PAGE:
posted: June 15, 2015 | author: Woolpert Labs
Written by Dr. Qassim Abdullah and Nadja Turek
Smart cities are attracting attention worldwide among the GIS community and users of GIS databases. But what are they? The concept of a smart city refers to the deployment of new knowledge-based technology for improved quality of life in cities and enhanced city-wide asset management. To name a few examples of what we mean, smart cities can potentially deploy transit in response to real-time congestion, produce energy in response to actual demand or dispatch city services based on live citizen input. They make use of sensors and analytics to manage municipal infrastructure, engage citizenry and respond in real time to community needs. GIS comes out on top among technologies needed to organize and manage such knowledge-based system. The smart city concept requires transforming 2D GIS data into smart 3D city models. Geospatial mapping products form the basis for building the 3D city models that underpin smart cities.
Conventional means for producing 3D city models are frequently cost prohibitive, and the quest for automated means is at an all-time high. This is due to the following facts:
Due to high costs, current mapping processes, such as stereo modeling of city infrastructure and LiDAR technologies, prevent us from producing surface models with resolution that matches the resolution of available imagery. Until recently, auto-correlation algorithms failed to produce high-quality terrain elevation data from imagery with a resolution identical to the resolution of the imagery, i.e. pixel-level resolution. Simply put, models of cities and their infrastructure, when produced from auto-correlation in the past, lacked details and it did not represent clean 3D modeling of building and other city infrastructures.
Oftentimes, users of geospatial data have limited options when it comes to viewing their data and performing various mapping activities in 3D environments. Such 3D mapping activities are performed today only with the help of stereo viewing hardware and glasses—not exactly commonplace.
High-density digital surface models (DSM) are becoming available thanks to focal plane array-based LiDAR, which reduces the cost of high-resolution LiDAR data. A timely and well-attended session during the ILMF2015 conference focused on these new technologies. The speakers of the session represented companies that are offering commercial focal plane-based design LiDAR systems today.
The ILMF2015 sessions also included presentations on the first commercial offering of multi-spectral LiDAR. The new multispectral LiDAR uses three laser beams selected at three different regions of the electromagnetic spectrum spanning the visible and near-infrared frequencies. The combination of intensity images from these three bands produces multispectral imagery (Figure 1). Such LiDAR systems will be very effective when the laser technology—and perhaps physics—enable manufacturers of LiDAR to use all four correct bands from the electromagnetic spectrum, including red (610 – 660 nm), green (530 – 580 nm), blue (435 – 495 nm) and near-infrared (840 – 1,000 nm). These four bands will enable us to produce imagery with natural colors, colored infrared imagery, topographic elevation data and shallow bathymetric elevation data from a single aerial mission using single sensor. In addition, such active system operates independently from the sunlight, and therefore enables us to acquire aerial data, imagery and Lidar, during the evening hours.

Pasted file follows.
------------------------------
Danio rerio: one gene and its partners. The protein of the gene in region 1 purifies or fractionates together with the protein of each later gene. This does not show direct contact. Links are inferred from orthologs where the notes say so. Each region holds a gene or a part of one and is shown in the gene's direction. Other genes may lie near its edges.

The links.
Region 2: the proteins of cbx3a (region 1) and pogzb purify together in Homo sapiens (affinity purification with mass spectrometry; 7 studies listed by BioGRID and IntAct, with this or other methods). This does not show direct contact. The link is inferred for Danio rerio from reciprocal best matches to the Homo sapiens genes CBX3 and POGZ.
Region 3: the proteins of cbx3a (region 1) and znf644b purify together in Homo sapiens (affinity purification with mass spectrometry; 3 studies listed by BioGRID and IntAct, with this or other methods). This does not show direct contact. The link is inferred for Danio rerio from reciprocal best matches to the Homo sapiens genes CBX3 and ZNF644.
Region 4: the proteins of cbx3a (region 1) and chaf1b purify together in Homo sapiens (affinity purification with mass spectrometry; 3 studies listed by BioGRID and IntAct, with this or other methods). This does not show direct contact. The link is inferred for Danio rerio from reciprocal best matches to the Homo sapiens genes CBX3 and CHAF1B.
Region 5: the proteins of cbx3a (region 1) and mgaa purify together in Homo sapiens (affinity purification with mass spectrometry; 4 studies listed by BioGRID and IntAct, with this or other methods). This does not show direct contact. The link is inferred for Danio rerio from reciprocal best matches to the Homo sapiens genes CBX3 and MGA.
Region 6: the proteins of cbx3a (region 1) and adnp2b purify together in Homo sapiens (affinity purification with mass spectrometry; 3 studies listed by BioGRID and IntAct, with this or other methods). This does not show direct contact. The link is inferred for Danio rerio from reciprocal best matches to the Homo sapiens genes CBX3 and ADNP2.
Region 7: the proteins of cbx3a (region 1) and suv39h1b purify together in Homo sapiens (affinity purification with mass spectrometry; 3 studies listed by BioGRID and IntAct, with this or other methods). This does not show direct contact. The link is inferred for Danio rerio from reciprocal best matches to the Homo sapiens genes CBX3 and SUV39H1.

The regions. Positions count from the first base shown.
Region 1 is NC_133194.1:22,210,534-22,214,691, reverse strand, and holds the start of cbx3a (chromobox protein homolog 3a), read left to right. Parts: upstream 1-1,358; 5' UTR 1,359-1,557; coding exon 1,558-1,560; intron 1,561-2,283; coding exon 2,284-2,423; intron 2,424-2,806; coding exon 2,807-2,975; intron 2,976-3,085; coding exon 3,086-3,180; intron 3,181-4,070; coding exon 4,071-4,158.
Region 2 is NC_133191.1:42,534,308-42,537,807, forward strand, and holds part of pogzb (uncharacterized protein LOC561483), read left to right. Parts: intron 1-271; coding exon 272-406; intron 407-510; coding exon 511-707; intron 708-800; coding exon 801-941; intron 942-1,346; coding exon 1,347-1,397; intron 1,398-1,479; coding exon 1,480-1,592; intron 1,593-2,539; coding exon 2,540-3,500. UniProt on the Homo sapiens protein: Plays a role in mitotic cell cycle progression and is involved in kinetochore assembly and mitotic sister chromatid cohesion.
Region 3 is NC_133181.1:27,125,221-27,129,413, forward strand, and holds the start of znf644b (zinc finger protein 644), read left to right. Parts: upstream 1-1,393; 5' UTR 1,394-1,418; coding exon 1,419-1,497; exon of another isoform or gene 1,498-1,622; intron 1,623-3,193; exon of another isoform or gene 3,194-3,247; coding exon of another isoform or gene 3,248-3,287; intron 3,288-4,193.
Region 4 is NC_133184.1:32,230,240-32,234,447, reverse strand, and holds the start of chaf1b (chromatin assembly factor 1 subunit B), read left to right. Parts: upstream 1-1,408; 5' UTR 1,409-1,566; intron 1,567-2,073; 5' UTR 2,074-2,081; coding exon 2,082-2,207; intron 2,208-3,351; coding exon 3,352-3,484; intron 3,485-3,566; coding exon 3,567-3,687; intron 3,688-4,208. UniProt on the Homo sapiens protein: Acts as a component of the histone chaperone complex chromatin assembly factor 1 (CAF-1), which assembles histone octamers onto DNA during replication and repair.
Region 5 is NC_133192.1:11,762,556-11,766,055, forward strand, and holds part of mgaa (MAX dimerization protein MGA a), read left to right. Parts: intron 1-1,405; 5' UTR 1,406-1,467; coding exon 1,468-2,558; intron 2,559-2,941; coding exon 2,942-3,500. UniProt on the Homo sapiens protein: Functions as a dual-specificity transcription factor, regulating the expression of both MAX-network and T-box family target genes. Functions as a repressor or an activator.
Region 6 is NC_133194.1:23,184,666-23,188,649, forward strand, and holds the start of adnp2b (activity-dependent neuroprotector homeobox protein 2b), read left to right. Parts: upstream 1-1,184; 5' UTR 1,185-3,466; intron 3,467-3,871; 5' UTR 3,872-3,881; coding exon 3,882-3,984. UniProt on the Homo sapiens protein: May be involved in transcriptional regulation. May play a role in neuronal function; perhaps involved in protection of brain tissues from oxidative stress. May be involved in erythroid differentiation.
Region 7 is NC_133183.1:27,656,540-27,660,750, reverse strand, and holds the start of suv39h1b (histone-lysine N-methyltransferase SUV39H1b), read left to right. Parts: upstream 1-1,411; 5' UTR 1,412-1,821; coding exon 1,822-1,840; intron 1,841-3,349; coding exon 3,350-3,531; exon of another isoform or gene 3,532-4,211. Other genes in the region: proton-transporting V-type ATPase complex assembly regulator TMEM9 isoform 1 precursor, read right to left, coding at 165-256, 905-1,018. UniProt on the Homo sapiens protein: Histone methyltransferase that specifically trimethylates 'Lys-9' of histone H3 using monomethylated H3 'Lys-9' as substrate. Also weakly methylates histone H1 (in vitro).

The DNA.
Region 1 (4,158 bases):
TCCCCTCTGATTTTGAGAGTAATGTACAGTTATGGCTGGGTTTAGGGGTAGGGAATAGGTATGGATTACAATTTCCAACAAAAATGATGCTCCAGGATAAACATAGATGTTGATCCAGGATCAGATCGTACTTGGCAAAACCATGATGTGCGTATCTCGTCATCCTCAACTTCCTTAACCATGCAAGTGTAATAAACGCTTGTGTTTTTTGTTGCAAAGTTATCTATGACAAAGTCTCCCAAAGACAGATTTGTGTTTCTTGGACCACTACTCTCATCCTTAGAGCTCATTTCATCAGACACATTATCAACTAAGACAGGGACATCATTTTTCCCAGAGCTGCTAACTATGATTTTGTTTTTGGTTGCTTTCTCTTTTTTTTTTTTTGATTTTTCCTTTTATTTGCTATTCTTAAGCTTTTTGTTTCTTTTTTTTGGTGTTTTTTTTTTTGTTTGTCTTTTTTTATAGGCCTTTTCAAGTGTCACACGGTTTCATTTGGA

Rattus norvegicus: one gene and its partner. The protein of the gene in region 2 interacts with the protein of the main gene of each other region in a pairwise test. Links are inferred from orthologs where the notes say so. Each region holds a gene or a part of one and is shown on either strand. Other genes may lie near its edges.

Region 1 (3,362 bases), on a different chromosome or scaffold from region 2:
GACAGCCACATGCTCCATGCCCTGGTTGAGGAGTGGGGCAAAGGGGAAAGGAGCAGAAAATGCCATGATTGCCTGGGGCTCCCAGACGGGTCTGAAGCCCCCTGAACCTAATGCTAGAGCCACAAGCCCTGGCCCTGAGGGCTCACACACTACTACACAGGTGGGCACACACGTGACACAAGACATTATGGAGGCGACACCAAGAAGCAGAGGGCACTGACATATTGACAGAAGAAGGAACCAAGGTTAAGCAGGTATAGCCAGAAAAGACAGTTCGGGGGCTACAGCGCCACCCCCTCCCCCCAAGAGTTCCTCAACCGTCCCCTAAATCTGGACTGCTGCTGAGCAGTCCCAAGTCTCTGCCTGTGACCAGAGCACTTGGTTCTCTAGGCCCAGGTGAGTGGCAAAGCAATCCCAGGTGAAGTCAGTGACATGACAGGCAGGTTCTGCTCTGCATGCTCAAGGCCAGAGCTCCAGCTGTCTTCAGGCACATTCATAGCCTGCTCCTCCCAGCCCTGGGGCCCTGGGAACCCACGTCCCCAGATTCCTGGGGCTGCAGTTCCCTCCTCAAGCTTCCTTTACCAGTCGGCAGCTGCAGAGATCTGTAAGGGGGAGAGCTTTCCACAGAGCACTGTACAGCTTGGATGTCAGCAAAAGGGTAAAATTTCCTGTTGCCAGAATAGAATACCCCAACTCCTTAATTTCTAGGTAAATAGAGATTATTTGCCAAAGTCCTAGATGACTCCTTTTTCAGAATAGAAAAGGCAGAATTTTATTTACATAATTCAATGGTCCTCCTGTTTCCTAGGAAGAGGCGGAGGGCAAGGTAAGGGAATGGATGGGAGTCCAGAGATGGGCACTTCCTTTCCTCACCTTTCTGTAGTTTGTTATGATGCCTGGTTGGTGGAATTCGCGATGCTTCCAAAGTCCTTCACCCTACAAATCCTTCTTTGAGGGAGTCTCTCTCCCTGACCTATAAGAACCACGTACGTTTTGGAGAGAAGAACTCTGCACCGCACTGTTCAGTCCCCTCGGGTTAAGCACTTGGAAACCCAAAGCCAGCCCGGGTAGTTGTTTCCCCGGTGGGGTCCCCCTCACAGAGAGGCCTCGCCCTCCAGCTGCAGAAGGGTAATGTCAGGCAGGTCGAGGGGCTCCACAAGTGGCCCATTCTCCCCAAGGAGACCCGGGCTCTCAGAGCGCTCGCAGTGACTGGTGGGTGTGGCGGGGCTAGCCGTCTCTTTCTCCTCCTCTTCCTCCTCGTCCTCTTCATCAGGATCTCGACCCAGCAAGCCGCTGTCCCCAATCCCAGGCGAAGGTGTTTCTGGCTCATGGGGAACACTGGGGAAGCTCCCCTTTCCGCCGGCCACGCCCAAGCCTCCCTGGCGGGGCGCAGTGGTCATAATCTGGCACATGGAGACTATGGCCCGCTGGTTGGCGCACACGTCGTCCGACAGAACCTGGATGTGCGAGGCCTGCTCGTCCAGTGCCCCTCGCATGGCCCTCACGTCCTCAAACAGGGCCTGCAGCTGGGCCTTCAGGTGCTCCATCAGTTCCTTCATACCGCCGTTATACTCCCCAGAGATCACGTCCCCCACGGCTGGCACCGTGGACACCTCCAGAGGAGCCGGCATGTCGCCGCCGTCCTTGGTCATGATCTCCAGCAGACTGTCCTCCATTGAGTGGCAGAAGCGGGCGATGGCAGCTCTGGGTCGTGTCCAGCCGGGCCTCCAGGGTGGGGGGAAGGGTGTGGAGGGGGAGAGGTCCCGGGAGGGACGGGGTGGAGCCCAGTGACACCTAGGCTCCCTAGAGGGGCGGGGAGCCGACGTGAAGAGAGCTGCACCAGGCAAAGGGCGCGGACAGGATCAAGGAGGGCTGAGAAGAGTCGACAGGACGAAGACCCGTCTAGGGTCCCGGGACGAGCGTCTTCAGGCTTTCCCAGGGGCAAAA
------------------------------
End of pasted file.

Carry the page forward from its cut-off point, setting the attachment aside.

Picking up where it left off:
In the past, most users never trusted the quality of a digital surface model derived from stereo image auto-correlation. The recent introduction of more sophisticated and accurate image matching and matching algorithms and techniques, such as semi-global matching (SGM), SIFT and structure from motion (SfM), in building a 3D surface model from imagery is bringing us closer to 3D GIS. Woolpert recently developed a 3D model of the Devils Tower National Monument in Wyoming using Acute3D software (Figure 2).
We are witnessing several signs that the full implementation of 3D GIS, where the 3D environment becomes the normal way of serving geospatial data, is becoming realty. In this environment, every pixel in the scene has its own elevation associated with it, and both pixel radiometry and elevation information are stored in the same file on a regular bases. With the full 3D GIS implementation, future aerial data acquisition sensors are expected to operate as a multi-spectral LiDAR system that collects four co-registered products—RGB imagery, CIR imagery, topographic LiDAR data and shallow bathy LiDAR data. Such system will most likely be designed as multi-spectral photon counting or Geiger-mode LiDAR, where imagery and LiDAR data are collected from one sensor. Get ready to say good-bye to your stereo glasses.
Figure 1. Multi-spectral image from multi-spectral LiDAR(courtesy: Optech and TopScan)
Figure 2. 3D Model of Devils Tower, Wyoming generated from aerial imagery